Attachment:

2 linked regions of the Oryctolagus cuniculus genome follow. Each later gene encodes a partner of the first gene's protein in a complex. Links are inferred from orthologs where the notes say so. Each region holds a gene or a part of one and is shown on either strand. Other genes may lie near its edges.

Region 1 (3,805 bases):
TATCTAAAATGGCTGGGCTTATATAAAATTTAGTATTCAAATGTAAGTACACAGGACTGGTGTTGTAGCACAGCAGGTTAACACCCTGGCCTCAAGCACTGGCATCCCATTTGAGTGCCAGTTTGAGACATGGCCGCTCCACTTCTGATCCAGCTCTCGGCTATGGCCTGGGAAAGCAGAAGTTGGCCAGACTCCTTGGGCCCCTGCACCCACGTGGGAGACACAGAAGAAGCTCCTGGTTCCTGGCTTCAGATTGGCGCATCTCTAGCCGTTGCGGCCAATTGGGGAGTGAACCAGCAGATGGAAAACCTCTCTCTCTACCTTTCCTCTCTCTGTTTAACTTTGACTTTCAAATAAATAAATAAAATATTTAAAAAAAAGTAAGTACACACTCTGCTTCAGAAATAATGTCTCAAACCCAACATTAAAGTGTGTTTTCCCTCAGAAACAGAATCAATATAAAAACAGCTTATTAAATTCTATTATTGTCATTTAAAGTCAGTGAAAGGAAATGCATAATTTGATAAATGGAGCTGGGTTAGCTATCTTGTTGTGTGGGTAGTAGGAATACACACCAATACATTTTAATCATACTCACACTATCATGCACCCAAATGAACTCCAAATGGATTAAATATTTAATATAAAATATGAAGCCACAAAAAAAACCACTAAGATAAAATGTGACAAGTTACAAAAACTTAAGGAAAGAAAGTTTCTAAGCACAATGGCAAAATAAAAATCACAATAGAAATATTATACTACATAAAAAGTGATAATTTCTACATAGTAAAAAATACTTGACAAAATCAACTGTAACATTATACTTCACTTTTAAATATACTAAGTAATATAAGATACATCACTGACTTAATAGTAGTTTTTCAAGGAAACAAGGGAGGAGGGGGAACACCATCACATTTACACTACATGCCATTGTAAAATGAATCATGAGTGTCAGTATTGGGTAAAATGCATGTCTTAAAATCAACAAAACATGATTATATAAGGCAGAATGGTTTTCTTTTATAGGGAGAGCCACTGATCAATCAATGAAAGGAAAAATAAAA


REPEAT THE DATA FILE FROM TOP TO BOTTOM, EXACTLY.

2 linked regions of the Oryctolagus cuniculus genome follow. Each later gene encodes a partner of the first gene's protein in a complex. Links are inferred from orthologs where the notes say so. Each region holds a gene or a part of one and is shown on either strand. Other genes may lie near its edges.

Region 1 (3,805 bases):
TATCTAAAATGGCTGGGCTTATATAAAATTTAGTATTCAAATGTAAGTACACAGGACTGGTGTTGTAGCACAGCAGGTTAACACCCTGGCCTCAAGCACTGGCATCCCATTTGAGTGCCAGTTTGAGACATGGCCGCTCCACTTCTGATCCAGCTCTCGGCTATGGCCTGGGAAAGCAGAAGTTGGCCAGACTCCTTGGGCCCCTGCACCCACGTGGGAGACACAGAAGAAGCTCCTGGTTCCTGGCTTCAGATTGGCGCATCTCTAGCCGTTGCGGCCAATTGGGGAGTGAACCAGCAGATGGAAAACCTCTCTCTCTACCTTTCCTCTCTCTGTTTAACTTTGACTTTCAAATAAATAAATAAAATATTTAAAAAAAAGTAAGTACACACTCTGCTTCAGAAATAATGTCTCAAACCCAACATTAAAGTGTGTTTTCCCTCAGAAACAGAATCAATATAAAAACAGCTTATTAAATTCTATTATTGTCATTTAAAGTCAGTGAAAGGAAATGCATAATTTGATAAATGGAGCTGGGTTAGCTATCTTGTTGTGTGGGTAGTAGGAATACACACCAATACATTTTAATCATACTCACACTATCATGCACCCAAATGAACTCCAAATGGATTAAATATTTAATATAAAATATGAAGCCACAAAAAAAACCACTAAGATAAAATGTGACAAGTTACAAAAACTTAAGGAAAGAAAGTTTCTAAGCACAATGGCAAAATAAAAATCACAATAGAAATATTATACTACATAAAAAGTGATAATTTCTACATAGTAAAAAATACTTGACAAAATCAACTGTAACATTATACTTCACTTTTAAATATACTAAGTAATATAAGATACATCACTGACTTAATAGTAGTTTTTCAAGGAAACAAGGGAGGAGGGGGAACACCATCACATTTACACTACATGCCATTGTAAAATGAATCATGAGTGTCAGTATTGGGTAAAATGCATGTCTTAAAATCAACAAAACATGATTATATAAGGCAGAATGGTTTTCTTTTATAGGGAGAGCCACTGATCAATCAATGAAAGGAAAAATAAAA